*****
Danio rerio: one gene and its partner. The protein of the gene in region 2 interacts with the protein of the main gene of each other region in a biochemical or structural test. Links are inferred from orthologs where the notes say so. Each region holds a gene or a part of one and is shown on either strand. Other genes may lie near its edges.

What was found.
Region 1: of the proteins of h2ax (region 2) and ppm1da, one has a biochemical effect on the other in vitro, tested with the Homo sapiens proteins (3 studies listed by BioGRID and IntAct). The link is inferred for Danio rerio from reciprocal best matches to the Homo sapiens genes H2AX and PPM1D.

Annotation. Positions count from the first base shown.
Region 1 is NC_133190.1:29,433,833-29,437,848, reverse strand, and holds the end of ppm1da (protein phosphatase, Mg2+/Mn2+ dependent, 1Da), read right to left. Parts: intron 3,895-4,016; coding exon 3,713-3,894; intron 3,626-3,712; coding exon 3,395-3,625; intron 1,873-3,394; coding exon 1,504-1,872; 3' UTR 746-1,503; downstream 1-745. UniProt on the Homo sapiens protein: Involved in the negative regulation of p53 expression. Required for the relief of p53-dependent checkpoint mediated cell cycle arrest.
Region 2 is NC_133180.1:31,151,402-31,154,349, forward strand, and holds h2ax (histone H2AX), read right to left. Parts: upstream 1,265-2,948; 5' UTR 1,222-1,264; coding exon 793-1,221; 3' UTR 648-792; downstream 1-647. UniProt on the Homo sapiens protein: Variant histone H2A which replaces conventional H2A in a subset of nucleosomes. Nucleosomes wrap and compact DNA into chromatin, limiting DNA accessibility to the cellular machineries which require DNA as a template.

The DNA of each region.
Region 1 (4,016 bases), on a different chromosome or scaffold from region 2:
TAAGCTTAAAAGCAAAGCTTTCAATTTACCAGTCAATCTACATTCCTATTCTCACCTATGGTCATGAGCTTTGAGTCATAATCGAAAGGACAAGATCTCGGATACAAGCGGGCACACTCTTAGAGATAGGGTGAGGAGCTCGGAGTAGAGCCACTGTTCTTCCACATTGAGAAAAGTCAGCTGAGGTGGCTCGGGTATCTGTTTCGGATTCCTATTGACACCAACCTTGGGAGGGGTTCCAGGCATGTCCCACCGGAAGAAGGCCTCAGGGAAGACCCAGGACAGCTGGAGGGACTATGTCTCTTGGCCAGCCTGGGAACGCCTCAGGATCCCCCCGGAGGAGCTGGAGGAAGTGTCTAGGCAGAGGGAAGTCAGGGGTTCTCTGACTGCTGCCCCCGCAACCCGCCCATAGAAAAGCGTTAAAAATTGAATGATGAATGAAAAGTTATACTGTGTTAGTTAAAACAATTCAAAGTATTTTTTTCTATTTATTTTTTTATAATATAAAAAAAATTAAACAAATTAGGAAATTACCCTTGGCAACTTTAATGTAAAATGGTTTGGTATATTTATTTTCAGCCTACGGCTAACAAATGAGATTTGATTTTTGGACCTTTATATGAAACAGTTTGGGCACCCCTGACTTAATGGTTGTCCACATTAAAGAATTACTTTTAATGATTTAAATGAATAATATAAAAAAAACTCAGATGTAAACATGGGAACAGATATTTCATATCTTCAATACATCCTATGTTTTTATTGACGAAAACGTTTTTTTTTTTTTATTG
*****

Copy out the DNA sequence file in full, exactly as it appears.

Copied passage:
Danio rerio: one gene and its partner. The protein of the gene in region 2 interacts with the protein of the main gene of each other region in a biochemical or structural test. Links are inferred from orthologs where the notes say so. Each region holds a gene or a part of one and is shown on either strand. Other genes may lie near its edges.

What was found.
Region 1: of the proteins of h2ax (region 2) and ppm1da, one has a biochemical effect on the other in vitro, tested with the Homo sapiens proteins (3 studies listed by BioGRID and IntAct). The link is inferred for Danio rerio from reciprocal best matches to the Homo sapiens genes H2AX and PPM1D.

Annotation. Positions count from the first base shown.
Region 1 is NC_133190.1:29,433,833-29,437,848, reverse strand, and holds the end of ppm1da (protein phosphatase, Mg2+/Mn2+ dependent, 1Da), read right to left. Parts: intron 3,895-4,016; coding exon 3,713-3,894; intron 3,626-3,712; coding exon 3,395-3,625; intron 1,873-3,394; coding exon 1,504-1,872; 3' UTR 746-1,503; downstream 1-745. UniProt on the Homo sapiens protein: Involved in the negative regulation of p53 expression. Required for the relief of p53-dependent checkpoint mediated cell cycle arrest.
Region 2 is NC_133180.1:31,151,402-31,154,349, forward strand, and holds h2ax (histone H2AX), read right to left. Parts: upstream 1,265-2,948; 5' UTR 1,222-1,264; coding exon 793-1,221; 3' UTR 648-792; downstream 1-647. UniProt on the Homo sapiens protein: Variant histone H2A which replaces conventional H2A in a subset of nucleosomes. Nucleosomes wrap and compact DNA into chromatin, limiting DNA accessibility to the cellular machineries which require DNA as a template.

The DNA of each region.
Region 1 (4,016 bases), on a different chromosome or scaffold from region 2:
TAAGCTTAAAAGCAAAGCTTTCAATTTACCAGTCAATCTACATTCCTATTCTCACCTATGGTCATGAGCTTTGAGTCATAATCGAAAGGACAAGATCTCGGATACAAGCGGGCACACTCTTAGAGATAGGGTGAGGAGCTCGGAGTAGAGCCACTGTTCTTCCACATTGAGAAAAGTCAGCTGAGGTGGCTCGGGTATCTGTTTCGGATTCCTATTGACACCAACCTTGGGAGGGGTTCCAGGCATGTCCCACCGGAAGAAGGCCTCAGGGAAGACCCAGGACAGCTGGAGGGACTATGTCTCTTGGCCAGCCTGGGAACGCCTCAGGATCCCCCCGGAGGAGCTGGAGGAAGTGTCTAGGCAGAGGGAAGTCAGGGGTTCTCTGACTGCTGCCCCCGCAACCCGCCCATAGAAAAGCGTTAAAAATTGAATGATGAATGAAAAGTTATACTGTGTTAGTTAAAACAATTCAAAGTATTTTTTTCTATTTATTTTTTTATAATATAAAAAAAATTAAACAAATTAGGAAATTACCCTTGGCAACTTTAATGTAAAATGGTTTGGTATATTTATTTTCAGCCTACGGCTAACAAATGAGATTTGATTTTTGGACCTTTATATGAAACAGTTTGGGCACCCCTGACTTAATGGTTGTCCACATTAAAGAATTACTTTTAATGATTTAAATGAATAATATAAAAAAAACTCAGATGTAAACATGGGAACAGATATTTCATATCTTCAATACATCCTATGTTTTTATTGACGAAAACGTTTTTTTTTTTTTATTG